Our morals mean nothing if we do not act on them. Our tax dollars are funding this abuse and we must not be complacent. Call your senators today 202-224-3121 and tell them contractors have no place in interrogations, and you expect them to support Senator Levin’s government-only interrogation provision. Once you have done that, call the White House 202-456-1414 and leave a message for President Obama, urging him to stand with you to end prisoner abuse.

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Posted by Brave New Foundation on July 15th, 2009

El periodista y anfitrión del programa de Telemundo “El Contexto” Ruben Luengas habló sinceramente con Robert Greenwald, productor de Brave New Foundation, en los asuntos mayores frente a la guerra en Afganistán. Mientras la mayoría de norteamericanos forma sus opiniones en Afganistán leyendo las noticias, nadie sabe la realidad que se encuntra en el país. Sin embargo, cinematográfico documental Robert Greenwald ha estado manteniendo un ojo cercano en Afganistán habiendo visitado recientemente Kabul y trabajando actualmente en su último proyecto Repensar Afganistán.

En su reportaje, “Infierno en Afganistán,” Ruben Luengas afirma que cuando utilizamos el poder militar para resolver lo que es en esencia un problema político y económico, el resultado es la muerte y accidentes civiles en gran parte debido a política exterior de EEUU. Por ejemplo, en el documental se destaca una anciana con cinco nietos que han perdido a sus padres debido a la guerra. Ella, un anciano con una pierna amputada, se confronta con la responsabilidad de cuidar por sus nietos sin poder trabajar. En el documental ella prefiere morirse antes que vivir la manera en que ella y sus nietos viven actualmente. Otro ejemplo destaca a un padre que pone a su joven hija arriba en venta para ganar dinero para alimentar a otros miembros de la familia.

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Posted by Steve Hynd on July 15th, 2009

The Guardian’s foreign affairs editor, Peter Beaumont, has seen his share of conflicts in Africa, the Balkans and the Middle East, including Iraq. Today, he writes of his misgivings about the counter-insurgency “clear, hold and build” plan which everyone from Petraeus and McChrystal on down are pinning their Afghan hopes on.

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Posted by Siun on July 13th, 2009

The quagmire of Afghanistan becomes clearer each day as reports filter out that the grand surge in Helmand is stymied and Afghan townspeople are not so pleased with their “liberation.”

Yet, while an uproar in the UK over their casualties this week – 15 dead in 10 days – grows, (see “renowned British military historian Correlli Barnett … in the pages of the very conservative Daily Mail” (h/t Steve Hynd of Newshoggers)) Gen McChrystal continues to up the expectation that he will be asking for more US troops and more billions when he completes his strategic review:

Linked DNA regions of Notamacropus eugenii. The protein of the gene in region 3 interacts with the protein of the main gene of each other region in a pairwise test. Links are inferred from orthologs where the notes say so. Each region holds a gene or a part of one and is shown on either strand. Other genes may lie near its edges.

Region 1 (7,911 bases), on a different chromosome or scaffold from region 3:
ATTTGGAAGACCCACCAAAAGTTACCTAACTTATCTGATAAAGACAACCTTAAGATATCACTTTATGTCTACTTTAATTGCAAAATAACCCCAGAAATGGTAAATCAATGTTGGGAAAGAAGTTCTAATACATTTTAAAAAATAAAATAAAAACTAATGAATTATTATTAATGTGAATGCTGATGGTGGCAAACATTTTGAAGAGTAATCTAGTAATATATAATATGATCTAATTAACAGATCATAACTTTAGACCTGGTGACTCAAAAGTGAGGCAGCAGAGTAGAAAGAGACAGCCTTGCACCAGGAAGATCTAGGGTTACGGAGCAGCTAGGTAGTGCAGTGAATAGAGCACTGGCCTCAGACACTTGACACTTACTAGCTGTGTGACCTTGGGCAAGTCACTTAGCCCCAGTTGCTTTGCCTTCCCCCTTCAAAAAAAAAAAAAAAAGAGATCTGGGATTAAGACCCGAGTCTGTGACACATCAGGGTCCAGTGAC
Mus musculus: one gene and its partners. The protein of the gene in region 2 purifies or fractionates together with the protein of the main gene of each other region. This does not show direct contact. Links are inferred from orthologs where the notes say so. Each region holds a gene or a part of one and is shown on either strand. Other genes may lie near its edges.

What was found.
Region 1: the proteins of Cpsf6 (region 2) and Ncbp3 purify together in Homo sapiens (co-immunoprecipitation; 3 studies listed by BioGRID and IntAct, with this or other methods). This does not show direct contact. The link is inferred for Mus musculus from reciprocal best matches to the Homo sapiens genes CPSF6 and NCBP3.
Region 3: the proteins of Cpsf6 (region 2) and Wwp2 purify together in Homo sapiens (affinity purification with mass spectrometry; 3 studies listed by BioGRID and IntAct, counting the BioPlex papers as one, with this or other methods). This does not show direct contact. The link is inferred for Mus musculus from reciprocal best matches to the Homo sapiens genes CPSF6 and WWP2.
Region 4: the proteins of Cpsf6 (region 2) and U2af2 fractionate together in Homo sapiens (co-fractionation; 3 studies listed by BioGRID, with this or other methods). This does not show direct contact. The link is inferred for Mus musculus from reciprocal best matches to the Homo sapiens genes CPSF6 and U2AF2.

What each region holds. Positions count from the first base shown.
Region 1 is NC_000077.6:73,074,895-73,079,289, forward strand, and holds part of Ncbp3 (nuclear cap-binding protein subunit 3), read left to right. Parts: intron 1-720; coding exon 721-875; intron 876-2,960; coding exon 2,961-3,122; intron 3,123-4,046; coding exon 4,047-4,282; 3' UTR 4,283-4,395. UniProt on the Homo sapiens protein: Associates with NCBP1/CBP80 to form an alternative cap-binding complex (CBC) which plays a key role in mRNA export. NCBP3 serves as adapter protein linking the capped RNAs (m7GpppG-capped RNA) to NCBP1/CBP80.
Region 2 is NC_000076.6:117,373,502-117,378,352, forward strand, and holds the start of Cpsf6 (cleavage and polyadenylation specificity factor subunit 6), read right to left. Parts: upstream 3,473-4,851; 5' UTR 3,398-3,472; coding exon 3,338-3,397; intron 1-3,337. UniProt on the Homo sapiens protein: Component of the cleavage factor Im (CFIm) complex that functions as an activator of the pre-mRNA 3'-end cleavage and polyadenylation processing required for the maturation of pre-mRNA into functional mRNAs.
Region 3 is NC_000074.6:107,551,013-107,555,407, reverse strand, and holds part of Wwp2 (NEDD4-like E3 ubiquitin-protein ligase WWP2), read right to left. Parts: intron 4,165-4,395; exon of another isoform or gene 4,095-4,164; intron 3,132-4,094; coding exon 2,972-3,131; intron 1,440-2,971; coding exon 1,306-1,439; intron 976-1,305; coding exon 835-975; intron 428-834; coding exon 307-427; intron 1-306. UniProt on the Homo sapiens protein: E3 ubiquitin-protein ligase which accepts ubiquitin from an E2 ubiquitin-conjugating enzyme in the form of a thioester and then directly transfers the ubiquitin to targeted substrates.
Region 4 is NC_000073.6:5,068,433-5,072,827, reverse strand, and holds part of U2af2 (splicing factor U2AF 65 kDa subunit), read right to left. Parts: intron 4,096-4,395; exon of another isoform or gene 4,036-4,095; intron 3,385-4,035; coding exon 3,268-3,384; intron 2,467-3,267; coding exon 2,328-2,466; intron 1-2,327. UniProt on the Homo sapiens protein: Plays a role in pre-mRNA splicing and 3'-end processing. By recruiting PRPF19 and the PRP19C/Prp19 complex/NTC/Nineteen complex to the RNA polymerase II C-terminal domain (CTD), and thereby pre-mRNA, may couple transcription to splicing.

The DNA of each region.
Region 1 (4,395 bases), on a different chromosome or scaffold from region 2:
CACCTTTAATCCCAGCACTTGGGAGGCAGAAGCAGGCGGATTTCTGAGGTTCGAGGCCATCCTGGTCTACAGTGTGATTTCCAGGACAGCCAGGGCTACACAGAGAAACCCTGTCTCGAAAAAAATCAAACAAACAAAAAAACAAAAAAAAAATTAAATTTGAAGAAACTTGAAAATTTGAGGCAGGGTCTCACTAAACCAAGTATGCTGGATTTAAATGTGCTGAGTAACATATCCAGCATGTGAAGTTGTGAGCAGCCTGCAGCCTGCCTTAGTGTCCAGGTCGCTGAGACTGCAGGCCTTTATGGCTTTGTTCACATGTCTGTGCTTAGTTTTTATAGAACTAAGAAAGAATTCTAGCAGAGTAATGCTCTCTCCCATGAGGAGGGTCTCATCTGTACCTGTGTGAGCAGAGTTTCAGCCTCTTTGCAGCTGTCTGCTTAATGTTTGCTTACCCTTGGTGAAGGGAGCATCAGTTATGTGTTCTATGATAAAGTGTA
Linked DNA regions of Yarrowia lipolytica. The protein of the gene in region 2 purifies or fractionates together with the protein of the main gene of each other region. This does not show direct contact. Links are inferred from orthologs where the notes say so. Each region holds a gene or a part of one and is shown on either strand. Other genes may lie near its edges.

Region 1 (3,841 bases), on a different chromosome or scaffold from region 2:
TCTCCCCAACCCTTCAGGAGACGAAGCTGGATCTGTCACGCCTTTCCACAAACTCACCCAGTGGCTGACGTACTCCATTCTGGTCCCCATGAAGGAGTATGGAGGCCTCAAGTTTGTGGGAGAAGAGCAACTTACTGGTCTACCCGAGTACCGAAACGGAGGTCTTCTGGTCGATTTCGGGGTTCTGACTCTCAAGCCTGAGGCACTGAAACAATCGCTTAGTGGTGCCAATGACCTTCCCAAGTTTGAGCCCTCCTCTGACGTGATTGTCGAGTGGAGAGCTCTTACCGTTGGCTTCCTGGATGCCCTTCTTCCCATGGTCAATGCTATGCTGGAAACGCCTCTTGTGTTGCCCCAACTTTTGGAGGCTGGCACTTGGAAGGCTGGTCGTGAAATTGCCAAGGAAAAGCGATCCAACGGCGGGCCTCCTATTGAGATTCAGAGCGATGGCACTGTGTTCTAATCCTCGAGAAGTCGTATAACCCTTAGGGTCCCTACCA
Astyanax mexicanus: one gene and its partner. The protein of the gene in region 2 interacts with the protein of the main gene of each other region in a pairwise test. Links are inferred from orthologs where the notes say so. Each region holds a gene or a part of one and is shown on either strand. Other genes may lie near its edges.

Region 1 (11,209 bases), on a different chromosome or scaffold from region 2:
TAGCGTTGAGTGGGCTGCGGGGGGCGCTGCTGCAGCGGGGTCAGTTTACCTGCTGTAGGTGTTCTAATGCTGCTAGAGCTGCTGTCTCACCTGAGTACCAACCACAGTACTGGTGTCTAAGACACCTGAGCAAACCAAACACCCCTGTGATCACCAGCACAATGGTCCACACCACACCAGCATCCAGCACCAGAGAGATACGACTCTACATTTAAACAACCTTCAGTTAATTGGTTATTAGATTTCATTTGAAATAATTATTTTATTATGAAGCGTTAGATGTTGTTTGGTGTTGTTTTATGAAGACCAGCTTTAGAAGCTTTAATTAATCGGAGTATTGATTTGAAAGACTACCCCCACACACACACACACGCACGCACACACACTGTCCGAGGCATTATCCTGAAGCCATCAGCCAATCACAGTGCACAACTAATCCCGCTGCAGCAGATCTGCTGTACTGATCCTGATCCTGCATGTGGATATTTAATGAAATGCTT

The top U.S. commander in Afghanistan said Sunday that when he gives his assessment to the Obama administration next month of what is needed to defeat the Taliban , he won’t be deterred by administration statements that he cannot have more U.S. troops.

One of the central talking points justifying our ongoing war has always been talk about protecting or saving the women of Afghanistan. Both the right and the left have used this argument as a rationale for continuing – yet few ever listen to the wishes of actual Aghan women.

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Posted by Tom Engelhardt on July 11th, 2009

Cross-posted on Tom Dispatch.com

It was a blast. I’m talking about my daughter’s wedding. You don’t often see a child of yours quite that happy. I’m no party animal, but I danced my 64-year-old legs off. And I can’t claim that, as I walked my daughter to the ceremony, or ate, or talked with friends, or simply sat back and watched the young and energetic enjoy themselves, I thought about those Afghan wedding celebrations where the “blast” isn’t metaphorical, where the bride, the groom, the partygoers in the midst of revelry die.

In the two weeks since, however, that’s been on my mind — or rather the lack of interest our world shows in dead civilians from a distant imperial war — and all because of a passage I stumbled upon in a striking article by journalist Anand Gopal. In “Uprooting an Afghan Village” in the June issue of the Progressive magazine, he writes about Garloch, an Afghan village he visited in the eastern province of Laghman. After destructive American raids, Gopal tells us, many of its desperate inhabitants simply packed up and left for exile in Afghan or Pakistani refugee camps.

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Posted by ZP Heller on July 9th, 2009